As you head out for a bit of recreation this summer, you may be thinking about how the family cottage will be passed on when you are no longer able to enjoy it. The family cottage is a place with deep emotional resonance, but also with serious tax liability, and dealing with it on death requires thoughtful planning to avoid future anxiety and disappointment for surviving family. Fortunately, there are plenty of good options available.
While we like to think that children will continue to enjoy the cottage happily, often tensions do arise – spouses do not get along, one child lives farther away and seldom uses the cottage, the child who lives close does most of the maintenance, one child needs money and wants to sell, and another wants to rent it out part of the year.
Depending on the location, your cottage could be worth significantly more than you paid for it. Half the gain is taxable when the property changes hands (including a deemed disposition on your death) and will likely produce a significant tax liability. If you have not planned for the tax, your children may have to sell the property to pay the tax bill. You cannot entirely avoid the capital gains tax, but here are some ways to reduce it.
- Principal Residence Exemption. Your principal residence is exempt from capital gains tax. If the cottage has a larger gain than the family home, consider designating the cottage as your principal residence, and having your house subject to capital gains tax instead. You may be able to exempt both the cottage and your house for the period before Dec. 31, 1981, depending on your circumstances.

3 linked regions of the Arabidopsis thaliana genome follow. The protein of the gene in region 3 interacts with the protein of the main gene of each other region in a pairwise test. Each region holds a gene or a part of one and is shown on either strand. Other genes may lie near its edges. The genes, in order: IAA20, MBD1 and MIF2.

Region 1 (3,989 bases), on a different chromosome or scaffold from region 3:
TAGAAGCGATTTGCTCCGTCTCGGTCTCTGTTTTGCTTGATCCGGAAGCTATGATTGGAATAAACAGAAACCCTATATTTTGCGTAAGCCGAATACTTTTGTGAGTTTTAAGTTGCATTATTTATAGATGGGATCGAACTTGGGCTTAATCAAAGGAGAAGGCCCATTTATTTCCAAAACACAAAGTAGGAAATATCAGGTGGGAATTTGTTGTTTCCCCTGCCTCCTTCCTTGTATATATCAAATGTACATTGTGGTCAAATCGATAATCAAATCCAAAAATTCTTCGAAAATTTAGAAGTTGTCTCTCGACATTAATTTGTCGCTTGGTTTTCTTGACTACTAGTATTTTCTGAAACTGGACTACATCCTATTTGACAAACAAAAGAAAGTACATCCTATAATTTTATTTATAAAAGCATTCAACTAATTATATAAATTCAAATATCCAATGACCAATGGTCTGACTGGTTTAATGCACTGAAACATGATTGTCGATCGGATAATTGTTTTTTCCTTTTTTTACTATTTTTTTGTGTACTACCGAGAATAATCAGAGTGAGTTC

- Maximizing the ACB. The cost of additions and improvements to the property – such as a new sunroom, decks, extensions, and renovations – may be added to the acquisition price when determining the adjusted cost base (ACB). Keep careful records of cottage-related expenses to evidence them to tax authorities.
Transferring During Your Life
- Gifting to Children. An immediate gift to children avoids probate tax, but results in a deemed disposition and a taxable capital gain. Liability for any future appreciation also passes to the children. You can sell or gift a portion to the children each year over several years – that portion will still attract tax on any gain, but you may find it easier to spread it over several years.
- Adding Children as Joint Owners. You can add your children on title to the cottage to avoid probate taxes upon your death, but you may trigger an immediate deemed disposition and taxable capital gain on the share of the cottage deemed to pass to your children.
- Life Interest. You can gift or sell the property, but retain full rights to it during your lifetime. You may still trigger the gain, however, and pass future gain to the children.
- Selling to Children. A sale will also trigger a capital gain, and the children will assume liability for any future increase in value. Resist the temptation to sell the property for less than fair market value – say for $100 – which results in double taxation! The property is deemed sold at fair market value, so you pay the full capital gains tax. Your children, however, must use the $100 nominal price when they dispose of their share. Thus, you and the children each will pay tax on the same appreciated value.